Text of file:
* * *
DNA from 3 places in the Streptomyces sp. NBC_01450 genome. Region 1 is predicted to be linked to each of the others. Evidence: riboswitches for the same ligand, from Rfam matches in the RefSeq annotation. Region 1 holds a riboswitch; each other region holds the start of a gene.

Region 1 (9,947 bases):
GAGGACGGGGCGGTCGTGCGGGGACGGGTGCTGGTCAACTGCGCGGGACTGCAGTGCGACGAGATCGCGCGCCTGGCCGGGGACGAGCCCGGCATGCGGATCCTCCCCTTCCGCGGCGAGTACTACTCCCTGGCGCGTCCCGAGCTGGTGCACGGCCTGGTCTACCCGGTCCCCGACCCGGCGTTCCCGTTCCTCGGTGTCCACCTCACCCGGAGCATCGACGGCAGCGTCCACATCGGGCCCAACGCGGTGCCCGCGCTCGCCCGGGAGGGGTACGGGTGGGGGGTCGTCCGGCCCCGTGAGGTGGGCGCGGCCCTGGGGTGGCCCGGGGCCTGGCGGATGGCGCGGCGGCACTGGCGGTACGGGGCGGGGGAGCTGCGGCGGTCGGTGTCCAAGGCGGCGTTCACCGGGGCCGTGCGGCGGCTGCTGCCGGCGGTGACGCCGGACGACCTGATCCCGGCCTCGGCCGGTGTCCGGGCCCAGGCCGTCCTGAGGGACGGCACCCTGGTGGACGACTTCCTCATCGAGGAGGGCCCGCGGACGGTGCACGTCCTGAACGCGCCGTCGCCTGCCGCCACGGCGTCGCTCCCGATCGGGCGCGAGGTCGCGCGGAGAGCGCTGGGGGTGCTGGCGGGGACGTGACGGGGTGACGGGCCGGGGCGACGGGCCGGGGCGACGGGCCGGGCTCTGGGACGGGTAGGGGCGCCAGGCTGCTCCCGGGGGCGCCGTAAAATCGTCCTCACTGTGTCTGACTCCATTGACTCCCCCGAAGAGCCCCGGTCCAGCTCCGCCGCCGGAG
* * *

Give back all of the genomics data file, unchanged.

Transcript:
DNA from 3 places in the Streptomyces sp. NBC_01450 genome. Region 1 is predicted to be linked to each of the others. Evidence: riboswitches for the same ligand, from Rfam matches in the RefSeq annotation. Region 1 holds a riboswitch; each other region holds the start of a gene.

Region 1 (9,947 bases):
GAGGACGGGGCGGTCGTGCGGGGACGGGTGCTGGTCAACTGCGCGGGACTGCAGTGCGACGAGATCGCGCGCCTGGCCGGGGACGAGCCCGGCATGCGGATCCTCCCCTTCCGCGGCGAGTACTACTCCCTGGCGCGTCCCGAGCTGGTGCACGGCCTGGTCTACCCGGTCCCCGACCCGGCGTTCCCGTTCCTCGGTGTCCACCTCACCCGGAGCATCGACGGCAGCGTCCACATCGGGCCCAACGCGGTGCCCGCGCTCGCCCGGGAGGGGTACGGGTGGGGGGTCGTCCGGCCCCGTGAGGTGGGCGCGGCCCTGGGGTGGCCCGGGGCCTGGCGGATGGCGCGGCGGCACTGGCGGTACGGGGCGGGGGAGCTGCGGCGGTCGGTGTCCAAGGCGGCGTTCACCGGGGCCGTGCGGCGGCTGCTGCCGGCGGTGACGCCGGACGACCTGATCCCGGCCTCGGCCGGTGTCCGGGCCCAGGCCGTCCTGAGGGACGGCACCCTGGTGGACGACTTCCTCATCGAGGAGGGCCCGCGGACGGTGCACGTCCTGAACGCGCCGTCGCCTGCCGCCACGGCGTCGCTCCCGATCGGGCGCGAGGTCGCGCGGAGAGCGCTGGGGGTGCTGGCGGGGACGTGACGGGGTGACGGGCCGGGGCGACGGGCCGGGGCGACGGGCCGGGCTCTGGGACGGGTAGGGGCGCCAGGCTGCTCCCGGGGGCGCCGTAAAATCGTCCTCACTGTGTCTGACTCCATTGACTCCCCCGAAGAGCCCCGGTCCAGCTCCGCCGCCGGAG